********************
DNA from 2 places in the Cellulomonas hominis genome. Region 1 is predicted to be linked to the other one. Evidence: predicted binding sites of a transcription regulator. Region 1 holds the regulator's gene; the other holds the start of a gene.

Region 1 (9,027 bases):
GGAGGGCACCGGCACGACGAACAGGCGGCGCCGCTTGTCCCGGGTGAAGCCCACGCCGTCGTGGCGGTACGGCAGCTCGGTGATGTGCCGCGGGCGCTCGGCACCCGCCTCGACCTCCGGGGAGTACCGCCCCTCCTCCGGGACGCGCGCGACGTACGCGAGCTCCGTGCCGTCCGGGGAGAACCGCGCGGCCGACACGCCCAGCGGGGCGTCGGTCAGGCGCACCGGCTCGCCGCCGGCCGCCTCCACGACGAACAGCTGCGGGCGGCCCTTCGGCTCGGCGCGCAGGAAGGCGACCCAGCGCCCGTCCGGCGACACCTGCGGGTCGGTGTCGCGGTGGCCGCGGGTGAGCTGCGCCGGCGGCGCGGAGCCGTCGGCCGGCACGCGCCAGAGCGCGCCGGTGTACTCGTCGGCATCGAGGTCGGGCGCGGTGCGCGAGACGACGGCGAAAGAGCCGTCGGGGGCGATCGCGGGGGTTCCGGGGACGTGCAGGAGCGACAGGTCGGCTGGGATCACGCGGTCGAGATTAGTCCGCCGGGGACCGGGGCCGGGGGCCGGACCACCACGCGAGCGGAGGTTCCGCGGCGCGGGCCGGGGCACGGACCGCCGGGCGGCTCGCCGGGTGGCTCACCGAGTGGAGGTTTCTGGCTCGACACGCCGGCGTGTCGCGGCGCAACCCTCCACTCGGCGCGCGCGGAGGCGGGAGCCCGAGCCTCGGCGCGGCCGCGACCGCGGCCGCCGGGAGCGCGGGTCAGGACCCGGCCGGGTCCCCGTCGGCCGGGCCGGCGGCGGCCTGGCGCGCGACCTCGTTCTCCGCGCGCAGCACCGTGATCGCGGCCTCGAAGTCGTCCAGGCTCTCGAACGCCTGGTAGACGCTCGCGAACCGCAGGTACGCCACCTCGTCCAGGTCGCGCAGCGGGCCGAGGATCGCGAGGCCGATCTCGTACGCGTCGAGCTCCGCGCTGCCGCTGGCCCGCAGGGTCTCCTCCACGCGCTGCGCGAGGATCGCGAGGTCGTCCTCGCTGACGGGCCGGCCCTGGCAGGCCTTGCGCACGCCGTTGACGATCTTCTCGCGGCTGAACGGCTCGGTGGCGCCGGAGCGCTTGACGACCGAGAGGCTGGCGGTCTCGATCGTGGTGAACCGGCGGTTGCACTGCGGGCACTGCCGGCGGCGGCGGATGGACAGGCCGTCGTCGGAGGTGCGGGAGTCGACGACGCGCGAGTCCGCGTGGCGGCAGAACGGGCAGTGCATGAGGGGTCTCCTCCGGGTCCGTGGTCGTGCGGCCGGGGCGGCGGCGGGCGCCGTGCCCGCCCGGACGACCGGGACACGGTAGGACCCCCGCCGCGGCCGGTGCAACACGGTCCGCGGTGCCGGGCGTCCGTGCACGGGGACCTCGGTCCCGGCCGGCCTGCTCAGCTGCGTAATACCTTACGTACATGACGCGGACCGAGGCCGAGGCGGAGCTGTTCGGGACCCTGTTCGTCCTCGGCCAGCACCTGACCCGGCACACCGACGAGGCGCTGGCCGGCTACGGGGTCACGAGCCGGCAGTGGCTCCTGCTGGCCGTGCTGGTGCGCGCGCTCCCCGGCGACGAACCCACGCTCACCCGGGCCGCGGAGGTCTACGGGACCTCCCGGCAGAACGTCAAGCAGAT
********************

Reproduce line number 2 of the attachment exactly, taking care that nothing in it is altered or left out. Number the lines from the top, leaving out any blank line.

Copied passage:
Region 1 (9,027 bases):